Heimann, Birtokbor, Szekszárd, 2011, red wine from Hungary
My friend Gabor Kereszty brought me a box of six different wines from the Hungarian winery Heimann. Although I thought I would know more than others about Hungarian wine, I must admit I didn’t know of Heimann, from the southern city of Szekszard.
Like all really good Hungarian wine, this is a cuvée! Birtokbor contains Cabernet Franc, Merlot, Kékfrankos (Blaufränkisch) and Syrah – according to the website of Heimann (http://www.heimann.hu/en/menu/wines). It is the very well-balanced combination of grapes that makes it very notable and, simply speaking, good.
I am always a little bit afraid of too great a dominance of Cabernet Franc because this grape delivers a rather inflexible, cold and inelegant experience. This wine is the exact opposite of this: it is very well-balanced and has a very clear taste. All of the grapes apart from the Cabernet Franc are strong and influential enough to lend this wine a variety of flavors and aromas. The taste is surprisingly nice, masculine and rich with – let it me call – “northern” flavor of a great wine. It is somehow really dry (due to Merlot I guess), really Hungarian / Austrian because of Carbernet Franc but also because of Kékfrankos. Then the Syrah lends a southern French note.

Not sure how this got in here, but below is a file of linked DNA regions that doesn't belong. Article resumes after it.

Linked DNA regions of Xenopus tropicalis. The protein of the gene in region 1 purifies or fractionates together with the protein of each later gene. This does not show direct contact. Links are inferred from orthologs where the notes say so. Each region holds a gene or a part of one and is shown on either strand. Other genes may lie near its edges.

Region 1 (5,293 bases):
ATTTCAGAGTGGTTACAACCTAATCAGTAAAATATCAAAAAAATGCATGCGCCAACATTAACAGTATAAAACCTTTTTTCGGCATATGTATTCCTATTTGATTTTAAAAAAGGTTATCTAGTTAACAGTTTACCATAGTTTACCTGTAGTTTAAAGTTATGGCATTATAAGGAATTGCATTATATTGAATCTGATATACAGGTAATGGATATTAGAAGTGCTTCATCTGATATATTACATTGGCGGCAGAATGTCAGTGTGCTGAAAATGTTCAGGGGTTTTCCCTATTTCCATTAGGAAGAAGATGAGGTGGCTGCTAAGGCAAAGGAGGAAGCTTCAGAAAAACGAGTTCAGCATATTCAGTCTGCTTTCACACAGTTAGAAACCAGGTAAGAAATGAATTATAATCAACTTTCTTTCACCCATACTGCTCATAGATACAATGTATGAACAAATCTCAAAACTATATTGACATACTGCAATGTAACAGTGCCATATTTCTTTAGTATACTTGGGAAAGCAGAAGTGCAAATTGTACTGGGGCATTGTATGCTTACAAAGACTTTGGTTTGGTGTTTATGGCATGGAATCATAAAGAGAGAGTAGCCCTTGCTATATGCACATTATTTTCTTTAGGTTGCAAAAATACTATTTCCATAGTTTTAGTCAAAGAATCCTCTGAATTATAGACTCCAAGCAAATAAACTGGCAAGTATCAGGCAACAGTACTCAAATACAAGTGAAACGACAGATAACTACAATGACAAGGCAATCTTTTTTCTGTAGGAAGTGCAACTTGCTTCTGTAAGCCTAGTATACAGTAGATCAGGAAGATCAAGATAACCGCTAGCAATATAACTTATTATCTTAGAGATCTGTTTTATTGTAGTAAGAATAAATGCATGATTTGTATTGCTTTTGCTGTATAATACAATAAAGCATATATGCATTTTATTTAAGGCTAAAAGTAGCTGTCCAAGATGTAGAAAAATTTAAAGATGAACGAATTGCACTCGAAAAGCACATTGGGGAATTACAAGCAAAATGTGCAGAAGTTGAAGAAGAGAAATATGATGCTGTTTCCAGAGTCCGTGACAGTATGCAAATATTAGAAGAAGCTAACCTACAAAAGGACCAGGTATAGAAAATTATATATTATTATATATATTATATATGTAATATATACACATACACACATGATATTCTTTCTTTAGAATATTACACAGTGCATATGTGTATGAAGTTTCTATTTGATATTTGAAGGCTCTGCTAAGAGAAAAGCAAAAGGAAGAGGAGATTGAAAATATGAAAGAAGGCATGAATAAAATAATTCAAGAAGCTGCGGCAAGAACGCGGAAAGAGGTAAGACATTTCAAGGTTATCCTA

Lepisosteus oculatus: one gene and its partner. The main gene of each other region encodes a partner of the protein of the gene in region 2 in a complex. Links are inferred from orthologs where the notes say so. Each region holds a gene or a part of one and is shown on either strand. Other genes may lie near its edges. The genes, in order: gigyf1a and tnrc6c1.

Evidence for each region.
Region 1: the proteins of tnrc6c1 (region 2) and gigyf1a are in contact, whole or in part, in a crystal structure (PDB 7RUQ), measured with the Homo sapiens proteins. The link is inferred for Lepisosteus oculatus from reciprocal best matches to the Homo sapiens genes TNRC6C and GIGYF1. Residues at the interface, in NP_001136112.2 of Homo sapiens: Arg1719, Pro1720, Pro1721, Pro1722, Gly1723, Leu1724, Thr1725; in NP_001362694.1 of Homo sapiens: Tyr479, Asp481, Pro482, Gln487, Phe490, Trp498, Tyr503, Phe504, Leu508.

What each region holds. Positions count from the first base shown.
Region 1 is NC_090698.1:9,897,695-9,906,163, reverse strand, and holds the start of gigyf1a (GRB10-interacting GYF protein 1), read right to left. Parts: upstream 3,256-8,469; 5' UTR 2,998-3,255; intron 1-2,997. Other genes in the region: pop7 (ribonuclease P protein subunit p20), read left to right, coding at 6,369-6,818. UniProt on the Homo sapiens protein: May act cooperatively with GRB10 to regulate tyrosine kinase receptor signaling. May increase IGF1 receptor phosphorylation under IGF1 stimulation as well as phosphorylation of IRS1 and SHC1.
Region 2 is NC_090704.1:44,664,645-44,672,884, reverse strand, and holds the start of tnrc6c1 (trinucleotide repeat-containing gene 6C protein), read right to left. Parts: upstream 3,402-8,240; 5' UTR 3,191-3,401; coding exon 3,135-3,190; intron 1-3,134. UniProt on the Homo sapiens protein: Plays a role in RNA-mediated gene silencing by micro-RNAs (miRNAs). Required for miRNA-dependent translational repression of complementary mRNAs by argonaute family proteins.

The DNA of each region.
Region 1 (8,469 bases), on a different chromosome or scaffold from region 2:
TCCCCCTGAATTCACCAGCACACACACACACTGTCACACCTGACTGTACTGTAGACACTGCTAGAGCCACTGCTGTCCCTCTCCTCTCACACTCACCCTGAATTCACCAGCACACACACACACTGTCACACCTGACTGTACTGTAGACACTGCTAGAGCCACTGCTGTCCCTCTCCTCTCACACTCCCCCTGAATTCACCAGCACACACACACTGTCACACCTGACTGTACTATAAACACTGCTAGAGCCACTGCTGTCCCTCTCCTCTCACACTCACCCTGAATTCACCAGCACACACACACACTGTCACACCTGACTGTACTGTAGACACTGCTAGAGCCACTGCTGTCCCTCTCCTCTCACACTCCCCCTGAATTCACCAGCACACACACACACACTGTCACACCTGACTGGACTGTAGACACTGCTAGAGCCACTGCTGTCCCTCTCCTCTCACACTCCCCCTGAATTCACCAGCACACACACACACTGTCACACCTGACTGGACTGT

Although it’s not especially dominant, a significant part of the taste does come from the wooden barrel. This wine is spicy, also fruity like blackberry marmalade, but not sweet. The tannin is pretty strong but not primary in the tasting experience. The aftertaste makes me think of a very bitter chocolate, but is also a bit like the sweet tobacco of a pipe. (I hate pipe smoking!)
It is really impressive how well the winemakers have combined and assembled real dryness and fruitiness in one wine. Although perhaps ladies would call it a heavy wine, I would prefer to call it uncompromising, in the best sense of the word!
This wine will likely improve during the next two or three years. You can drink it now, but it will probably even get a bit better if you store it for some years. The only real disadvantage is the volume of alcohol which is unreasonably high at 14,5%.
See here more review of wines of this winemaker: https://avdwineandfood.net/2015/05/03/barbar-heimann-2011-szekszard/
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